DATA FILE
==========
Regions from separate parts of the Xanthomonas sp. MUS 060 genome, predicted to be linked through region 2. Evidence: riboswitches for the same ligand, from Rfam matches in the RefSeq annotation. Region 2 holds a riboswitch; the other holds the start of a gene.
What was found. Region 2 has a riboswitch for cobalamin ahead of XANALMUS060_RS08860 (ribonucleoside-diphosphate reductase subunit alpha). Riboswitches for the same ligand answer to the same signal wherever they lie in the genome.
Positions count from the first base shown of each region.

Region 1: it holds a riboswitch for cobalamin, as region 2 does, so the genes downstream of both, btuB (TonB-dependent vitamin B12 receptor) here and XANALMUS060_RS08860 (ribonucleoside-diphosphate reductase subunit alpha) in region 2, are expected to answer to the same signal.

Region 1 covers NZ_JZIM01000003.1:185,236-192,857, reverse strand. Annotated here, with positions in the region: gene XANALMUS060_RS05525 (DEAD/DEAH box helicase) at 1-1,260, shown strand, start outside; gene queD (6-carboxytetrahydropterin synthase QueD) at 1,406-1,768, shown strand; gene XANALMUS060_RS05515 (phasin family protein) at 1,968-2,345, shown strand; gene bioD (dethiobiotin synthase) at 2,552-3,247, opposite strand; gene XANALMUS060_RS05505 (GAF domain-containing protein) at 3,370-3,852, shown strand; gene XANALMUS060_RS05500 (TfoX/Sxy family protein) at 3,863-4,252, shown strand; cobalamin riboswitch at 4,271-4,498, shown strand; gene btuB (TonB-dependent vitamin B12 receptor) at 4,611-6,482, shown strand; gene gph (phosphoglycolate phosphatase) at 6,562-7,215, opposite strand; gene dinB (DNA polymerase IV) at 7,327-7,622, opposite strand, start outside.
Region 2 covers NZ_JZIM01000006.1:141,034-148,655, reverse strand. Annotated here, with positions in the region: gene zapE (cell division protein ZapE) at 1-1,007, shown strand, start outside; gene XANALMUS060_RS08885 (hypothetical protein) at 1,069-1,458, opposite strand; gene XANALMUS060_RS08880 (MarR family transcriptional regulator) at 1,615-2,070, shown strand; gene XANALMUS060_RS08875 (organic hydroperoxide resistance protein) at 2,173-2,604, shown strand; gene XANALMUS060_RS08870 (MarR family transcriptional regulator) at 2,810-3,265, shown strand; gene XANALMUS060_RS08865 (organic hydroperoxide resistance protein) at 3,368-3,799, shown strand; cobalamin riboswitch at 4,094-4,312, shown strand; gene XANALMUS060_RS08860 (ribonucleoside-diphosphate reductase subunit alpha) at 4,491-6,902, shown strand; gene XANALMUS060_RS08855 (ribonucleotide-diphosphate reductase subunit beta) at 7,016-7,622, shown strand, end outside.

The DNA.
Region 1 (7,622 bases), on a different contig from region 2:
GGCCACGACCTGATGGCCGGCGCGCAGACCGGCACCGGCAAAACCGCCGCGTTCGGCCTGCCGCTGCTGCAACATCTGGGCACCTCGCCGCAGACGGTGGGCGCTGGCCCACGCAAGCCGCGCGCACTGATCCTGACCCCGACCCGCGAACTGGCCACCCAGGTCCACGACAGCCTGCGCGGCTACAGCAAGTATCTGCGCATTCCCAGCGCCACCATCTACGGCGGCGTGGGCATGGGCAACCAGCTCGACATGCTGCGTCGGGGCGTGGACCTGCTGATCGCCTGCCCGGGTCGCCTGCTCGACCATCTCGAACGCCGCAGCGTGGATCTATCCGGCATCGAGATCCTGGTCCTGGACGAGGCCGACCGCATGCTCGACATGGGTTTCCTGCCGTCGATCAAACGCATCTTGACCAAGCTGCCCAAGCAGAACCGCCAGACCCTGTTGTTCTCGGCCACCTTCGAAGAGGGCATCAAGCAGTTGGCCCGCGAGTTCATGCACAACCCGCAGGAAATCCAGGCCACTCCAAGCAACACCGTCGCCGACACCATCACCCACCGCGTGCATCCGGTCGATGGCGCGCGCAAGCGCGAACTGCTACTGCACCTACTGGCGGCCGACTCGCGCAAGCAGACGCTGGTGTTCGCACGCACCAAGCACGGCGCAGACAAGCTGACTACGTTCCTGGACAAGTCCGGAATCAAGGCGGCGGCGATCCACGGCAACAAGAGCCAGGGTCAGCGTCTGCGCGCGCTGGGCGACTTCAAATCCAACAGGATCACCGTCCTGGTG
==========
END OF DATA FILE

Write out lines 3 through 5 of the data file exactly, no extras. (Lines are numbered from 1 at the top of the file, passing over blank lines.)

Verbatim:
Positions count from the first base shown of each region.

Region 1: it holds a riboswitch for cobalamin, as region 2 does, so the genes downstream of both, btuB (TonB-dependent vitamin B12 receptor) here and XANALMUS060_RS08860 (ribonucleoside-diphosphate reductase subunit alpha) in region 2, are expected to answer to the same signal.

Region 1 covers NZ_JZIM01000003.1:185,236-192,857, reverse strand. Annotated here, with positions in the region: gene XANALMUS060_RS05525 (DEAD/DEAH box helicase) at 1-1,260, shown strand, start outside; gene queD (6-carboxytetrahydropterin synthase QueD) at 1,406-1,768, shown strand; gene XANALMUS060_RS05515 (phasin family protein) at 1,968-2,345, shown strand; gene bioD (dethiobiotin synthase) at 2,552-3,247, opposite strand; gene XANALMUS060_RS05505 (GAF domain-containing protein) at 3,370-3,852, shown strand; gene XANALMUS060_RS05500 (TfoX/Sxy family protein) at 3,863-4,252, shown strand; cobalamin riboswitch at 4,271-4,498, shown strand; gene btuB (TonB-dependent vitamin B12 receptor) at 4,611-6,482, shown strand; gene gph (phosphoglycolate phosphatase) at 6,562-7,215, opposite strand; gene dinB (DNA polymerase IV) at 7,327-7,622, opposite strand, start outside.